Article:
Alright, I’ll take the bait. 🙂
Paul at Payoff.com entitled his article, “Budgets are a Waste of Time.”
And, as my 7th grade science teacher said, with all of us poised over our frogs, “Let the dissection begin.”
…budgets are a pain!
So is brushing my teeth (and flossing).
And now the definition:
Budgeting is making a plan
Yes! Like when you plan a vacation (to get the most out of your time there), or plan your day (to help you be productive).
…that takes the money you (expect) to have from savings or income…
Nah, don’t budget based on expectations. Just budget what you have on hand. Budget for the present, keeping your eye on the “seasonal” things (more on that below).
…and assigns it to different uses that you (expect) will occur…
Yes. You do this based on expectations and discussion of goals (with your spouse if you’re married). Your expectations’ accuracy improves as you continue budgeting.
And anyway, do they really help us at all?
The average YNABer makes a $3,000+ turnaround (debt paid, or money saved) in nine months. That’s the median number based on our surveys. So yes, they really help.
Paul then goes through four reasons why budgeting doesn’t work:
Life Doesn’t Add Up to Round Numbers. You’ve set a budget of $200 per month for gasoline. You end up spending $210. What does this mean? You “broke” your budget, but did you do something wrong? Does this mean you can only to spend $190 on gas next month or does it mean you underestimated your usual gas expense? This kind of confusion is a problem. You’ll never exactly hit your budgeted numbers, and it’s difficult to understand what it means when you don’t.
If you overspend by $10 in gasoline, you’ll have $10 less to budget the following month. That’s Rule Three (Roll with the Punches) and the software does that for you automatically. Little overages shouldn’t bother you at all. If you have $10 left over in your gasoline category? That’ll roll forward to next month. That’s a taste of Rule Two (Save for a Rainy Day), dessert comes next…
Different things happen at different times of the year, and this year will surely be different from last year. When setting up a budget, how could you possibly predict how much you’ll be spending on different items throughout the year?
Paul brings up a great point here, and he’s right, a lot of people budget all wrong, so “Seasonality” (Christmas in December, taxes in April, Vacation in June) makes people think budgeting doesn’t work. They just haven’t done it right.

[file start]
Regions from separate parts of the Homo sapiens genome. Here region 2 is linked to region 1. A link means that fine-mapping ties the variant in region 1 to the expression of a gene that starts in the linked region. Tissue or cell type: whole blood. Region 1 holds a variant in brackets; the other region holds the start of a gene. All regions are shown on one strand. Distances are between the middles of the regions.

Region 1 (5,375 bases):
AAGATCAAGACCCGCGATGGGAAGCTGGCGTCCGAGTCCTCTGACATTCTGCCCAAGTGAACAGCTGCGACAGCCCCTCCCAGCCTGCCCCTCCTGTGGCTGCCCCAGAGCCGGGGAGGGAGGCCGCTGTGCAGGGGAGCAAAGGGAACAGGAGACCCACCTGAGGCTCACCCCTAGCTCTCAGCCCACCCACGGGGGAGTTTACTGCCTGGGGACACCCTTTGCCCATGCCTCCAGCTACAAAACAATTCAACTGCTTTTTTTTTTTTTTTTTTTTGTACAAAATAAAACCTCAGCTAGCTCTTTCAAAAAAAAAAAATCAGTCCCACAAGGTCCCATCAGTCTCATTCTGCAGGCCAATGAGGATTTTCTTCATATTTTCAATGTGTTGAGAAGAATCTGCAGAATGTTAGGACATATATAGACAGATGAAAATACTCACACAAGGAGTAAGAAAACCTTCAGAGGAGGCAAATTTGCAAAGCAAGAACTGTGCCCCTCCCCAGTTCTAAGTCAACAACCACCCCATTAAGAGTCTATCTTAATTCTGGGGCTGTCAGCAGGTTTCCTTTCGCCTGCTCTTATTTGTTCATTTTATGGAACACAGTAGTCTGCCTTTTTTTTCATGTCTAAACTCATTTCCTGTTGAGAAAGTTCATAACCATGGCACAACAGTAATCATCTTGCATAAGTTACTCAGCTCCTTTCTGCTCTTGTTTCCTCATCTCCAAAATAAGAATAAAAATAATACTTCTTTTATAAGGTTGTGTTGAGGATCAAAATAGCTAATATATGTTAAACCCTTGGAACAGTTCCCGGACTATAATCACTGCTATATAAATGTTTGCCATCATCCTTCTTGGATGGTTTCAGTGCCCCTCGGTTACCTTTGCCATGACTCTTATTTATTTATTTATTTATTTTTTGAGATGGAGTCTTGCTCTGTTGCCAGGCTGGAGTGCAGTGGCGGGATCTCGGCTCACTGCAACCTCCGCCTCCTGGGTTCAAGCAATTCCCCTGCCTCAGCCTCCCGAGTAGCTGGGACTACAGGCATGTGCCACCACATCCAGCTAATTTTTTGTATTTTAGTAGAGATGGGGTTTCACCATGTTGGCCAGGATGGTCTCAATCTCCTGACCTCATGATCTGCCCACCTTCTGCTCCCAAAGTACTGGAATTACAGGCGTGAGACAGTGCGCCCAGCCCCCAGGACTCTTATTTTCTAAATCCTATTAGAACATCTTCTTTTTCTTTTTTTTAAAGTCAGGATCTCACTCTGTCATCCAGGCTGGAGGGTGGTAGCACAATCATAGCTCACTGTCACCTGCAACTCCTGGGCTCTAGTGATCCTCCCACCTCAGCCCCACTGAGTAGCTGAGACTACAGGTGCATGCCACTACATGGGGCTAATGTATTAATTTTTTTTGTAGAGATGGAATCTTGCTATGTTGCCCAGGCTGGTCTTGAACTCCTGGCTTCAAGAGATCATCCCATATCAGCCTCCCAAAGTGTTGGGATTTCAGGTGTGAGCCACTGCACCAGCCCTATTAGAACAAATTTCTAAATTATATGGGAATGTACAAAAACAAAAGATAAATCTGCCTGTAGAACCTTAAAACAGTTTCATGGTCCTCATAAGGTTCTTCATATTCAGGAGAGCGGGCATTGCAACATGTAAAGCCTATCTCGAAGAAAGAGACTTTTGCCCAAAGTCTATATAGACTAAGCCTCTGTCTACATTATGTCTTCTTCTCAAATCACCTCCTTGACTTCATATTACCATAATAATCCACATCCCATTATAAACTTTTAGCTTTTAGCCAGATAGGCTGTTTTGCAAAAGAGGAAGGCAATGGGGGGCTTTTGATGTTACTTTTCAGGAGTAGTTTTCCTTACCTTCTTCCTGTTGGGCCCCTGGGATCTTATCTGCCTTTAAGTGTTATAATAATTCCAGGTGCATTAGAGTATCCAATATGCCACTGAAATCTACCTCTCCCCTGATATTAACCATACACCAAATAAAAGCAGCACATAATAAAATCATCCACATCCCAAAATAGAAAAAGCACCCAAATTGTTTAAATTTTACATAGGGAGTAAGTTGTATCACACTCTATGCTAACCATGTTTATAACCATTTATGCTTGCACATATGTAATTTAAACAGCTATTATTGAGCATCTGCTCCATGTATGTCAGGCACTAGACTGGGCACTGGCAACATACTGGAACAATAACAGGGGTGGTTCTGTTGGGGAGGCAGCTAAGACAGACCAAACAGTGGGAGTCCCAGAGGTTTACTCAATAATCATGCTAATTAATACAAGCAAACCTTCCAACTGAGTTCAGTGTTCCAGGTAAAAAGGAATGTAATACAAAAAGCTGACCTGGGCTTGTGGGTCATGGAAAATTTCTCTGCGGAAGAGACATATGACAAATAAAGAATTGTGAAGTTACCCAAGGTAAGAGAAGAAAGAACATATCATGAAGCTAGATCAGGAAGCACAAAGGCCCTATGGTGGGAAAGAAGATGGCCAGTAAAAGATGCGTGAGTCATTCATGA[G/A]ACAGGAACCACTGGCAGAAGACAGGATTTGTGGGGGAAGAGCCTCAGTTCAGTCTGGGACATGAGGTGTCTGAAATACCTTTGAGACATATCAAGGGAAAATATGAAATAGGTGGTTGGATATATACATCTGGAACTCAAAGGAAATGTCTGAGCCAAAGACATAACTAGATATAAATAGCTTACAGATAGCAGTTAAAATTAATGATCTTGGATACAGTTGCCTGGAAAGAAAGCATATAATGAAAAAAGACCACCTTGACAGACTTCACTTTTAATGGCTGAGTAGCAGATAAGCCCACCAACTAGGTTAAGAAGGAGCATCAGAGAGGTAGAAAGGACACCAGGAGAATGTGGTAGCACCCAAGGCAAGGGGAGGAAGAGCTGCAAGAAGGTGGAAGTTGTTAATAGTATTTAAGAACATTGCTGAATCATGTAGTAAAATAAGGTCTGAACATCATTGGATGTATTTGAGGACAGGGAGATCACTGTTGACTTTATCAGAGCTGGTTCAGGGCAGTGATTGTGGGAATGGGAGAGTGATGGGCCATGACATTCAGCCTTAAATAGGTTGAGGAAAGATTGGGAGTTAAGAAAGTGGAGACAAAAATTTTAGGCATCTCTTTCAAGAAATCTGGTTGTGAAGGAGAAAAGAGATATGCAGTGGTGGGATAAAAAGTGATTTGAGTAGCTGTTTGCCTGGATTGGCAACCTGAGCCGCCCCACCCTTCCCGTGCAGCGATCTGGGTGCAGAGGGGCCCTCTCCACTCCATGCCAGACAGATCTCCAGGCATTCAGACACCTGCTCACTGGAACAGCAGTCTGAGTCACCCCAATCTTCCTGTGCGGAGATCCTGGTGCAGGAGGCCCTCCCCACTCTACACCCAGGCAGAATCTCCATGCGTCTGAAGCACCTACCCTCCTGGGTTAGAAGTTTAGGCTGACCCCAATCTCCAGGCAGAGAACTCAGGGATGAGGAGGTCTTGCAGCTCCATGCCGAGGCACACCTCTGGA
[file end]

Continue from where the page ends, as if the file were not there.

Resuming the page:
Enter Rule Two: Save for a Rainy Day. Christmas comes in December and you want to spend $1200 (which you decide beforehand, kind of like when you decide what you’re going to do for the day, before the day is over). Break up that $1200 into 12 chunks of $100 and budget $100 each month into your Christmas category.
Repeat this exercise for any large (Braces), infrequent (European Vacation), estimable (Property Taxes), or inestimable (Car Repairs) expense.
Your cash flow, which was all over the board, is now evenly keeled. It’s as if you’re celebrating Christmas each month.
Budgets Create Guilt. Budgets can accomplish at least one thing: making you feel guilt and anxiety. You spent too much this month. What’s going to happen next month? Did you categorize your expenses correctly? Did you forget to plan for anything? Did surprise expenses throw your budget off, causing you to feel like your entire month is a financial failure? Guilt is not going to get you to your financial goals any faster—in fact, it will probably discourage you from making progress.
Some anxiety will drive action. If you’ve buried your head in the sand because you’re in a house you can’t afford, or your spending is out of control…that’s reality. Some anxiety may be just what you need to drive you back to reality and have you deal with—well—reality.
The question of what’s going to happen next month? Should people not be asking themselves that question? Should people just take a “wait and see” approach? Yikes.
Surprise expenses are learning experiences. You won’t keep being surprised. It’s almost eery how accurately you can predict your outflows when you’ve been budgeting frequently.
No, there’s no normal month, but things do tend to gravitate toward the mean.
Budgets are Hard. Yes, this is a legitimate reason. There’s a saying, “No pain, no gain,” but that doesn’t mean pain always leads to gain. Some pain is pointless. Budgets take a lot of time to set up. It takes time to choose a category for every expense. It takes time to “fix” every month when the numbers don’t work out perfectly. There are easier ways to get your money under control, like letting Payoff automatically track your expenses by store…
This circles back around to numbers I cited from YNABers — there is gain to be found in budgeting, you just need to make sure you’re budgeting effectively. Follow YNAB’s Four Rules—you haven’t budgeted like this!
(Also, exercise is hard. Eating right is hard. Raising kids is hard. Effecting political change is hard. Starting a business is hard.)
Budgets do provide one good thing: awareness. It may be pointless and frustrating to try to maintain a budget from month to month, but making a list just once of all your income and expenses, savings and debts can be incredibly valuable. Taking the time to see your current financial picture can give you a sense of confidence and a new way of thinking about money in your day-to-day decisions.
Now we’re getting somewhere!
Awareness is the key. If “making a list just once of all your income and expenses…can be incredibly valuable”, then why doesn’t it continue to be valuable if you take inventory of your income and expenses on a frequently (ahem monthly) basis?
That’s budgeting, and it’s incredibly valuable.
Thousands of YNABers can vouch for me on this one 🙂